Mondays are my normal day off. They are usually a flurry of activity, but the Monday after Easter doesn’t qualify. I managed a trip to the grocery store, but wasn’t surprised when I saw that the little packages of marshmallow “PEEPS” were buy one get one free! It happens every year in the church as well. The exclamation point behind “He is Risen!” gets replaced by a question mark.
So, what do we do now? There were nearly 2.5 times the number of people in worship this Easter as compared with an average week. More people came this year than last year. Some came and experienced a moving service or message or song, yet left completely unchanged for a variety of reasons. But some also came and experienced something that spoke to them. They felt the Spirit moving in their life, they connected with someone new, or were finally open to hearing the Story for the first time.
We have a chance to show how people of different backgrounds and viewpoints and cares and concerns come together to give glory to God for this marvelous gift we have been given through the life and death and resurrection of Jesus Christ.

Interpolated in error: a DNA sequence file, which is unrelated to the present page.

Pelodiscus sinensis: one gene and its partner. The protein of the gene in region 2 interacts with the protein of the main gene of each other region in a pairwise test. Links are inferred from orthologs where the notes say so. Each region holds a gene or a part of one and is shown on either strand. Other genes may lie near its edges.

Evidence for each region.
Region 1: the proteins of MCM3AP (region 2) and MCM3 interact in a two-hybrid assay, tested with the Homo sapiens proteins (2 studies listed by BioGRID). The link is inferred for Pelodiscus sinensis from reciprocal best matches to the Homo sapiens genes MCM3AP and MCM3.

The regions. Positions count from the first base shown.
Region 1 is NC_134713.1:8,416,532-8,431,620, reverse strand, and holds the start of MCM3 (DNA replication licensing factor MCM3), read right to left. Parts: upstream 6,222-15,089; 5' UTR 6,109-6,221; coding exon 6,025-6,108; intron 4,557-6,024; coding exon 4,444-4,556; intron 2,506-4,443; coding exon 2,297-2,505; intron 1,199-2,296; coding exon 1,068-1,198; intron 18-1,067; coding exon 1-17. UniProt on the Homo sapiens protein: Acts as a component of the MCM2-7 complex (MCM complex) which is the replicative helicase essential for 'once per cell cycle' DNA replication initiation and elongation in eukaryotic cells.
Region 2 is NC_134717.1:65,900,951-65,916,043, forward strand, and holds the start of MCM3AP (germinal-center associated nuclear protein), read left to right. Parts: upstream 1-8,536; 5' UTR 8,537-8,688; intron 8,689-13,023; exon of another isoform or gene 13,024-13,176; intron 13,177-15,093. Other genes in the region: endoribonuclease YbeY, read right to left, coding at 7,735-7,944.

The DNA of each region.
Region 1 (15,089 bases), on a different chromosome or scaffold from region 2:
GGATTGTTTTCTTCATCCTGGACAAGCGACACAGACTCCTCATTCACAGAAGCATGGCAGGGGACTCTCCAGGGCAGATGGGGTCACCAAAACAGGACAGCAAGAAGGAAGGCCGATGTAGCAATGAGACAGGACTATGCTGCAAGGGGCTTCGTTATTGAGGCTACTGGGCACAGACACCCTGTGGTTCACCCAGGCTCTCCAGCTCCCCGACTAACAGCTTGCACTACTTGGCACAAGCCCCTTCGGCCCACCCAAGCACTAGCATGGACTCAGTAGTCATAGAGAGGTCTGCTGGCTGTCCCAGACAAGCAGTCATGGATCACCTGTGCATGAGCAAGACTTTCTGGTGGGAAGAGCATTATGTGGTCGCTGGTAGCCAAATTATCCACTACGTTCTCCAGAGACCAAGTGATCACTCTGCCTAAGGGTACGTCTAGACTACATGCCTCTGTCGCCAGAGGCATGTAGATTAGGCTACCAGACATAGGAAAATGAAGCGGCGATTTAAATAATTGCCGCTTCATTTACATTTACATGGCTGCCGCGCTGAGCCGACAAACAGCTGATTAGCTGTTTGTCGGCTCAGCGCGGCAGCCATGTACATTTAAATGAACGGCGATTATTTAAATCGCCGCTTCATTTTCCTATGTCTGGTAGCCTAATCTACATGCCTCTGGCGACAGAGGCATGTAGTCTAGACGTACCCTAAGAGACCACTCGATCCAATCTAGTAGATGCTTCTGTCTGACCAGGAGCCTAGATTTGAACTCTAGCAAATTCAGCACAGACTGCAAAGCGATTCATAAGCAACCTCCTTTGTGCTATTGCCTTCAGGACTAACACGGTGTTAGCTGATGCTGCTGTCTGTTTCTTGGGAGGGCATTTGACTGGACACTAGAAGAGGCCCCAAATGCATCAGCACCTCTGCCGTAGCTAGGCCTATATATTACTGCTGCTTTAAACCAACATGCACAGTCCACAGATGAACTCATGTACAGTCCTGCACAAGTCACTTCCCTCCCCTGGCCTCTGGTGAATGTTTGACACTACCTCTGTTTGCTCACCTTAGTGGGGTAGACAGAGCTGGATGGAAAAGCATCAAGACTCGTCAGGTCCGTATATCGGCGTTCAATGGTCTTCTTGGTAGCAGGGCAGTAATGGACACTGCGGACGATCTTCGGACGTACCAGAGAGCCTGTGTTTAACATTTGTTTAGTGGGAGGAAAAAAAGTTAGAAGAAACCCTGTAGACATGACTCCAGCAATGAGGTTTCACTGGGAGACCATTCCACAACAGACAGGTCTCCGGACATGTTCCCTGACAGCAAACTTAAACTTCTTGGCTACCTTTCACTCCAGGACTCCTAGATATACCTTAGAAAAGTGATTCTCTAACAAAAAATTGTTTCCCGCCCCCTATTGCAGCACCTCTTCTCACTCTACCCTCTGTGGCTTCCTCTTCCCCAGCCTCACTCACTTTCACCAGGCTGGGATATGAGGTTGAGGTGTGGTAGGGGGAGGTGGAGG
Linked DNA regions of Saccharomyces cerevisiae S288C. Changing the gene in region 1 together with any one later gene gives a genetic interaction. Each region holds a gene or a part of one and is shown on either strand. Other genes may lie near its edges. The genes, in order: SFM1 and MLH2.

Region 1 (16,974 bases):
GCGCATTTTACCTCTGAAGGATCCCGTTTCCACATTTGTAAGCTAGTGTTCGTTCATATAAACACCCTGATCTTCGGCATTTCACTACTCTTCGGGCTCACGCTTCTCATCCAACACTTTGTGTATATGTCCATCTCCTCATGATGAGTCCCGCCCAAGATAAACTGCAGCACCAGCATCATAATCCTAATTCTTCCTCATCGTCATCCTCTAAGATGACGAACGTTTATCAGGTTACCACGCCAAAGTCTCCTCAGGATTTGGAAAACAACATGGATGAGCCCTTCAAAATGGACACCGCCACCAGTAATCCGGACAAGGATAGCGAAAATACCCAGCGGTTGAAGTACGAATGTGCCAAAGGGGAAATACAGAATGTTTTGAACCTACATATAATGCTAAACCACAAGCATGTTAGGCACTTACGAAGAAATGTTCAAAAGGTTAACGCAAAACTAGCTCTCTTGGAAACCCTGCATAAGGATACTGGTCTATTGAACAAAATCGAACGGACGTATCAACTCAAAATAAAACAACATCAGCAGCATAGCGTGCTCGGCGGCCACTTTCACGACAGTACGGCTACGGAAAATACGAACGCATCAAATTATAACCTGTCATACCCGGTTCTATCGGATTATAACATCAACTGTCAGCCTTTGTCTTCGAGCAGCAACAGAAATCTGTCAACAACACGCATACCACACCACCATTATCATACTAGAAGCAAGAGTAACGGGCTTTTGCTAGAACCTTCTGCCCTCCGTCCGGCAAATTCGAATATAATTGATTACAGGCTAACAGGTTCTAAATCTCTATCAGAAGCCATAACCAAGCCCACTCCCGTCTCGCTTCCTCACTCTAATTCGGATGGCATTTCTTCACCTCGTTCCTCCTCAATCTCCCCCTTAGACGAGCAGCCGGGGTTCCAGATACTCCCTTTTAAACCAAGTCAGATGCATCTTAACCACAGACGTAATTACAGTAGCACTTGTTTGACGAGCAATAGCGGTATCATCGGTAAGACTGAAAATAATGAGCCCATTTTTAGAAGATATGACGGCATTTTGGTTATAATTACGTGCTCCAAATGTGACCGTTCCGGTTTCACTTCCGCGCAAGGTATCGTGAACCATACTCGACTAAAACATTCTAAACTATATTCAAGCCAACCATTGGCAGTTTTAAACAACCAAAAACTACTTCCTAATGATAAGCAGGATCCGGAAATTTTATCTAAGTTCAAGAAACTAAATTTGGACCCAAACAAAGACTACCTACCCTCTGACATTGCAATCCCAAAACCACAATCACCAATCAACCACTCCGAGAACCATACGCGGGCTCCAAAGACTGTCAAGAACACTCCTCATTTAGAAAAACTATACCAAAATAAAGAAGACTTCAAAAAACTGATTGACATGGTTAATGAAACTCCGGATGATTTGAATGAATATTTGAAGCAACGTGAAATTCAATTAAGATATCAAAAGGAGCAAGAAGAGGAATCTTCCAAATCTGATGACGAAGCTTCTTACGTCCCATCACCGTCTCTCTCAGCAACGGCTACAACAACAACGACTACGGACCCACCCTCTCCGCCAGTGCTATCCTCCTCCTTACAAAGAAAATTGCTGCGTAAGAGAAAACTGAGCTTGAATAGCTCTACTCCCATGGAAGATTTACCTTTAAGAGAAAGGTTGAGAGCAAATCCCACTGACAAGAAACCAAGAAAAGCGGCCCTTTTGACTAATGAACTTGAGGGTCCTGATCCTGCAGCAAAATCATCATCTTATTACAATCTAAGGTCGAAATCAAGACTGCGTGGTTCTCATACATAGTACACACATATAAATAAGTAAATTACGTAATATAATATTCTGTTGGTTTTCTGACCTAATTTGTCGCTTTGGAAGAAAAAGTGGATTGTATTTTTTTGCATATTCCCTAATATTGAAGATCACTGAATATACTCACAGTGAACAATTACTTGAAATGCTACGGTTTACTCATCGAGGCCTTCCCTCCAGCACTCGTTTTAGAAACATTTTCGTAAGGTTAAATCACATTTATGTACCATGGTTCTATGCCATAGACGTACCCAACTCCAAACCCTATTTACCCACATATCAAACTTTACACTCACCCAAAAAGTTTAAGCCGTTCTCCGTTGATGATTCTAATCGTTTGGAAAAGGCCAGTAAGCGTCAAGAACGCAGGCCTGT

Making the Connection
Now, we have a chance in the coming weeks to make connections with people as they engage with the community of Good Shepherd. We have a chance to show people what the new commandment Jesus gave to us on Maundy Thursday looks like in real life. We have a chance to show how people of different backgrounds and viewpoints and cares and concerns come together to give glory to God for this marvelous gift we have been given through the life and death and resurrection of Jesus Christ.
In her sermon on Easter Sunday, Pastor Dara proclaimed that “the world needs Jesus.” I think this is a great rally cry for our community, as we look to replace question marks with exclamation points of faith. This is our why. We are called to be the hands and feet of Jesus. We are called to boldly go out and share why this story matters and why it’s important in our life. We are called to do this through prayer, through sharing stories about our community and what’s happening here.
What is your why?
So this week, as unclaimed Easter eggs lay rotting in parks throughout America, I challenge each of us to think about our “why.” Why does this story matter to us? Why will we be back next week? Why will we be serving in our neighborhoods, or meeting with small groups, or praying for a neighbor? And why should anyone care? Why? Because the world needs Jesus. Our communities and the people in them need Jesus. They need the gathered community at Good Shepherd, and the world needs people like you to tell them! Your faith matters today more than ever.
I’d love to know, what is your “why?” Let me know, and leave a comment below.